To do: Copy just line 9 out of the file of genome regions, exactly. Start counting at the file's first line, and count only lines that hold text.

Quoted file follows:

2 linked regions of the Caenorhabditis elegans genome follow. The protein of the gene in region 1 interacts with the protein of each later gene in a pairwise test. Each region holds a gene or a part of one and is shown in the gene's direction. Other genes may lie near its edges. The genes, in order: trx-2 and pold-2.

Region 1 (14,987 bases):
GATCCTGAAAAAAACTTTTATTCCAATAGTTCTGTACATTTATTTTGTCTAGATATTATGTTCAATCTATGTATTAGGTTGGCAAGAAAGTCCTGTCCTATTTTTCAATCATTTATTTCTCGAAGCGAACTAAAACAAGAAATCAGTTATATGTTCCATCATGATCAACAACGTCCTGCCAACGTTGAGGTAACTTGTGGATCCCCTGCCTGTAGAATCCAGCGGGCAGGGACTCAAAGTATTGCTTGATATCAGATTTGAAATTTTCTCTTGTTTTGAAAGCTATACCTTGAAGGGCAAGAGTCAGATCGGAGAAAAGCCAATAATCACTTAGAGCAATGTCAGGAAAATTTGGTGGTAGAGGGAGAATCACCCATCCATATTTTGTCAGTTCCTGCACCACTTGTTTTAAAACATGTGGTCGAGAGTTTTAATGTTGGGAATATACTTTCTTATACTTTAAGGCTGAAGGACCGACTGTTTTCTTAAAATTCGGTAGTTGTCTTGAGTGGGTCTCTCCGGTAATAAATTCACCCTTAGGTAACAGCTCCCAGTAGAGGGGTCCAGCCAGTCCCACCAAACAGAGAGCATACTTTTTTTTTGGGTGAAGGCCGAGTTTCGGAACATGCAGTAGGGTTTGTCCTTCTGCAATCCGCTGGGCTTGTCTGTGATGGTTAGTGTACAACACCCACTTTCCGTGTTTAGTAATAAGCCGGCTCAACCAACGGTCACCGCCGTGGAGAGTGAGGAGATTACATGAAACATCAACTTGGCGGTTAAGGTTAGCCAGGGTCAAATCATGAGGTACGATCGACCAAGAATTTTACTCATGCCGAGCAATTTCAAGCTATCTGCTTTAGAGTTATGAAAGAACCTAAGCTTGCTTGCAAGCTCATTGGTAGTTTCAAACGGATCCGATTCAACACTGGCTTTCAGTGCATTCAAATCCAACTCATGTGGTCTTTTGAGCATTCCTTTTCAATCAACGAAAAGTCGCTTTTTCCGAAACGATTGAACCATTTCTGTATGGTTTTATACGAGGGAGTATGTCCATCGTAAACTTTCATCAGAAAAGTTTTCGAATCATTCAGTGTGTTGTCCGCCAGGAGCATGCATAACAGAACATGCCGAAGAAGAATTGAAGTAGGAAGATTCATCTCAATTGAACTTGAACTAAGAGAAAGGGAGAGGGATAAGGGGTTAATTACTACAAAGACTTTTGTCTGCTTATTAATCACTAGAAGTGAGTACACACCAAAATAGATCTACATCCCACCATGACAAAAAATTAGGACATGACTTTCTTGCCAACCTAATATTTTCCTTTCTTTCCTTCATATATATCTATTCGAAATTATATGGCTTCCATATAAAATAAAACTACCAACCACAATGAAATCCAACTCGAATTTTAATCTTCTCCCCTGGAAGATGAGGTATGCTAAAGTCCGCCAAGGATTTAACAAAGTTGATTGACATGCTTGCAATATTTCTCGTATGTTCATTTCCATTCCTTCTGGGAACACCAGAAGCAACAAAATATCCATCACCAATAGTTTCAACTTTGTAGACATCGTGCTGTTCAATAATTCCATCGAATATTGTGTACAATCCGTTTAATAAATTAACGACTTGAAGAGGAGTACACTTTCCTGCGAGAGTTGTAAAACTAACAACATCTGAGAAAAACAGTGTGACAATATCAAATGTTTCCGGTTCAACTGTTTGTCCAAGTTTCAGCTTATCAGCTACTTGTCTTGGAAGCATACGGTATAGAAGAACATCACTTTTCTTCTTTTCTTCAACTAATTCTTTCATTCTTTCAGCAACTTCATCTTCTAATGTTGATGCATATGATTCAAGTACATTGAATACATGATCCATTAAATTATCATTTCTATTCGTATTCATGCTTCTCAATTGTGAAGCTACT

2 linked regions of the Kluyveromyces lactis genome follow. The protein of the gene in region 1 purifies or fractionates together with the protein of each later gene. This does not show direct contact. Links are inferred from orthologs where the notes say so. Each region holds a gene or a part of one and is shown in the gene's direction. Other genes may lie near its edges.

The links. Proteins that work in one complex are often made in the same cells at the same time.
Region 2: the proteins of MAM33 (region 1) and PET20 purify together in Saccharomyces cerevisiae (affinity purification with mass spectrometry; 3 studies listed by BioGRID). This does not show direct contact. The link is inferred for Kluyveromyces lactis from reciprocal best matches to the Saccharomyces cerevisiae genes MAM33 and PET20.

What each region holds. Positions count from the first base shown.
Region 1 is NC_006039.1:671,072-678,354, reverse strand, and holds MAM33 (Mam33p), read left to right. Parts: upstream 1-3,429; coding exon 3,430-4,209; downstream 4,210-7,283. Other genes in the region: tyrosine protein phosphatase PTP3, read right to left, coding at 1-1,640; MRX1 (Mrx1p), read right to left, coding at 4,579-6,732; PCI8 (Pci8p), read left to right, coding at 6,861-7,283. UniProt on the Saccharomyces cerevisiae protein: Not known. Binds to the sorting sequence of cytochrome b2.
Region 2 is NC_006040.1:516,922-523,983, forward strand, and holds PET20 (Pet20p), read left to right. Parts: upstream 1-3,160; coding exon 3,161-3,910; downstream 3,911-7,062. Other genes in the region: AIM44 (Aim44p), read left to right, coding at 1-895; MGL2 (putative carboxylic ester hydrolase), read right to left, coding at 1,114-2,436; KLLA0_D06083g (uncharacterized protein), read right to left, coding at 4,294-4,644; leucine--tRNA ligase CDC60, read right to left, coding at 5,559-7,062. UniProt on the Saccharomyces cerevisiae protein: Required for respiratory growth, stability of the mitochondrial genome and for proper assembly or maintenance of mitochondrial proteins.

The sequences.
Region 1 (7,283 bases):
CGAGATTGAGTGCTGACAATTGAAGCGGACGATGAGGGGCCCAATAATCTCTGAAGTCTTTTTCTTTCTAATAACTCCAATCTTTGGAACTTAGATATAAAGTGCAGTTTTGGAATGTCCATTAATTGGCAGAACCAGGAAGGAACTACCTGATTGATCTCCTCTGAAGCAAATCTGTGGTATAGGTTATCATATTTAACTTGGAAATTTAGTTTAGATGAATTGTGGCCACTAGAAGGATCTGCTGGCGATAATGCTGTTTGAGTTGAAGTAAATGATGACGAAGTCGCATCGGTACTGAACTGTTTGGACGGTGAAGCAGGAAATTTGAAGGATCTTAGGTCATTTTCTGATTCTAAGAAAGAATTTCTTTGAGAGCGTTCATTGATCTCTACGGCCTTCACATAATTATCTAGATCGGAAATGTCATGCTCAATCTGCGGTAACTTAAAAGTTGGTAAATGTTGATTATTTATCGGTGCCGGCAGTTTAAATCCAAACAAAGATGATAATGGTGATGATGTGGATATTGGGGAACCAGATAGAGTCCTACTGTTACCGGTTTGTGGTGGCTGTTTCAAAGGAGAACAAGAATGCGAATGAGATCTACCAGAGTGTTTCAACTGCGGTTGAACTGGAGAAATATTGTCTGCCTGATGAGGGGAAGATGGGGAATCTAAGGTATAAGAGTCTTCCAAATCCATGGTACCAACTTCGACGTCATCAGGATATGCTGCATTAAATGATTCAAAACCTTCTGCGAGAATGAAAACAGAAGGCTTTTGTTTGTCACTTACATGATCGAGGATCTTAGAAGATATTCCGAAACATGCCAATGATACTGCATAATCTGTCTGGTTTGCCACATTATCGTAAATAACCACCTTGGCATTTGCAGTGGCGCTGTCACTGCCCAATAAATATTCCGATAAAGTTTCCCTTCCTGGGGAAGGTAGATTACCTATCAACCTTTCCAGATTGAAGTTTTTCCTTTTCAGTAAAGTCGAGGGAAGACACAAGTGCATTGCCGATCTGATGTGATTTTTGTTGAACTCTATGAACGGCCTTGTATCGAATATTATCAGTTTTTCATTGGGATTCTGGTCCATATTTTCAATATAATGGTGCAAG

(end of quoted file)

Region 2 is NC_006040.1:516,922-523,983, forward strand, and holds PET20 (Pet20p), read left to right. Parts: upstream 1-3,160; coding exon 3,161-3,910; downstream 3,911-7,062. Other genes in the region: AIM44 (Aim44p), read left to right, coding at 1-895; MGL2 (putative carboxylic ester hydrolase), read right to left, coding at 1,114-2,436; KLLA0_D06083g (uncharacterized protein), read right to left, coding at 4,294-4,644; leucine--tRNA ligase CDC60, read right to left, coding at 5,559-7,062. UniProt on the Saccharomyces cerevisiae protein: Required for respiratory growth, stability of the mitochondrial genome and for proper assembly or maintenance of mitochondrial proteins.